Johanna Matamoros’s father and mother died a month apart in December and January. But with Los Angeles funeral homes Kovid-19 on the verge of devastation, he may have to wait two to three months to be buried.
“I am not able to grieve.” It is very painful, ”he told the Guardian.
Matamoros’s 56-year-old father, Kovid, died in December in El Salvador, Esmail, where he traveled to say goodbye to his dying mother. Her mother Jeanetteh was heartbroken when she lost her husband of 32 years and died of heart failure a month later. “They just sit there and cry. They just can’t separate from each other.”
Nevertheless it may be a few months before the couple can be buried together. Although Asmail had already reserved a location for him and his wife in a North Hollywood cemetery, the Mattamoros may not receive a date of service until April. She is still waiting for the funeral to be given a preliminary meeting and come from El Salvador for her father’s ashes.
The crumbling funeral industry is a particularly serious result of the coronovirus disaster in LA, one of the worst Kovid hotspots in America. On average there are one death every six minutes and more than 200 deaths a day, with every part of the system overwhelmed by bodies including funeral homes, morcharies, cemeteries, cemeteries, coroners’ offices, public health departments and hospital morgues.
Many afflicted families spend hours calling funeral homes, only to be told that mortars are full for the future. Those with the ability to find a morgue or those on a waiting list are asked to wait more than a month for service. And with the phone ringing off the hook, some families say they can’t even find out where their loved ones’ bodies are.
With the backlog of more than 2,700 bodies stored in hospitals and the coroner’s office, the crisis became so severe this week that local air quality regulators announced that the county would remove the limit on the number of cremations allowed in the area.
For many funeral directors, the decline in families is unprecedented. “We’ve been in business for 75 years and we’ve never had to close families,” said Nicole Montague, director of funerals at South Los Angeles Mortuary, located in one of the harshest neighborhoods in the region. .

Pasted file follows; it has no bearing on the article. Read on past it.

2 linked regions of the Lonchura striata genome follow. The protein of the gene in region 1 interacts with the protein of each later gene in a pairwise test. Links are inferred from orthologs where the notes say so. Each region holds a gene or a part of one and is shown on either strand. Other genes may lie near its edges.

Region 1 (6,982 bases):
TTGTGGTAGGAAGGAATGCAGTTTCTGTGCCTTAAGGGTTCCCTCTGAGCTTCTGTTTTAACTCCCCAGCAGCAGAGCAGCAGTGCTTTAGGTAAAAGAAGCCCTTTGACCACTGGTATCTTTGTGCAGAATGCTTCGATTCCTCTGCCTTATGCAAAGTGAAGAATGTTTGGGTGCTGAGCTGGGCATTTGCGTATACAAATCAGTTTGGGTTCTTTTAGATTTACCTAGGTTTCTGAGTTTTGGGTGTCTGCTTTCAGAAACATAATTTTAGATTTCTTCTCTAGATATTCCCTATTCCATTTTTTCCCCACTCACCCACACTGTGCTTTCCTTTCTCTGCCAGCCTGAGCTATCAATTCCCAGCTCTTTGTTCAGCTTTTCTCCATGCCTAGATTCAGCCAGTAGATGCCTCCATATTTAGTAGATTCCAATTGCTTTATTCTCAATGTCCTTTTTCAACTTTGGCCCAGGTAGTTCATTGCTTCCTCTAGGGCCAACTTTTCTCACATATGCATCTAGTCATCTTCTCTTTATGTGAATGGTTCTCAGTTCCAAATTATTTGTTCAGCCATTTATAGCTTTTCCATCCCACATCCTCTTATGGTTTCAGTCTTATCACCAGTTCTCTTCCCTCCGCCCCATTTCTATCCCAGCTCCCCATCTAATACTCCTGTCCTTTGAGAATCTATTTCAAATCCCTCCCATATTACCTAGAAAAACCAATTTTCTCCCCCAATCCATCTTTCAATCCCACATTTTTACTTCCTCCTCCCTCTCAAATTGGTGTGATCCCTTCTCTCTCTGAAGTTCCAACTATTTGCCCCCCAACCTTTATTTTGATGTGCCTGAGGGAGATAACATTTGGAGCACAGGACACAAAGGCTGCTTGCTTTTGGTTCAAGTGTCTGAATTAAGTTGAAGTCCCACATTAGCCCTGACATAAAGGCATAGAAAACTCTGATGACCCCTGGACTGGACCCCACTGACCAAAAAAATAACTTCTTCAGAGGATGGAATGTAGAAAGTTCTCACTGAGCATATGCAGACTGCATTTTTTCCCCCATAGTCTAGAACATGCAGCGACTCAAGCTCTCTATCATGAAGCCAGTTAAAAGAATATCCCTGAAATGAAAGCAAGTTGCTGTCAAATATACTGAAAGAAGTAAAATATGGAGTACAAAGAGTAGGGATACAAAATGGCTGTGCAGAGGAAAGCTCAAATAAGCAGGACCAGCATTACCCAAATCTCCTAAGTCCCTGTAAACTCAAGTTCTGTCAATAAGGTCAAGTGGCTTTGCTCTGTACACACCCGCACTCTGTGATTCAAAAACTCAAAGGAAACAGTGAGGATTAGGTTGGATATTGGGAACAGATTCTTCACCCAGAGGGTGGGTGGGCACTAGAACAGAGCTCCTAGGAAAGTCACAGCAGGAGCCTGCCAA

“The family is calling me every day, saying that can you put me on a waiting list when you have space?” And there’s nothing we can do, it’s so terrible. “
In an indication of how aggravated the situation has become, Montague said he had recently received a call from a woman whose grandmother had died at home and no one was having trouble lifting the body. “These families want to stop the bus. it hurts.”
Hugo Sanchez Laurel, president of Optima Funeral Home in South La, said he was temporarily closing his doors to new families through his current affairs. During the end of the holiday season, he was converting about 25 families a day, he said. Now, he is advising troubled families to try to call Morchery outside LA. He does not know what else to do.
“We have always heard of mass casualty incidents, but there is nothing like that,” said Laurel. He said the latest increase was similar to the mass casualty incident every day, and the industry was not equipped to respond. Mainly as a Latin funeral home, they also have to send bodies out of the country, which has become even more difficult during the epidemic.
The National Guard recently deployed LA to help with temporary storage of the corpses, but some funeral directors have urged the county to provide more assistance, noting that the Department of Public Health is keeping normal business hours , Which may delay the permit and create another bottleneck. Some people are struggling to get overwhelmed doctors to sign the death certificate, which also increases the backlog.
When the mortars are closed, the bodies are piled up in hospitals. Martin Luther King Jr. Community Hospital in South-La recently had to buy a refrigerated truck after reaching the on-site morgue, said Jonathan Vestall, vice president of ancillary services. When the truck, which had space for about 20 people, was filled, it doubled the shelves. Capacity. And when the shelves were not enough, he had to get a second truck.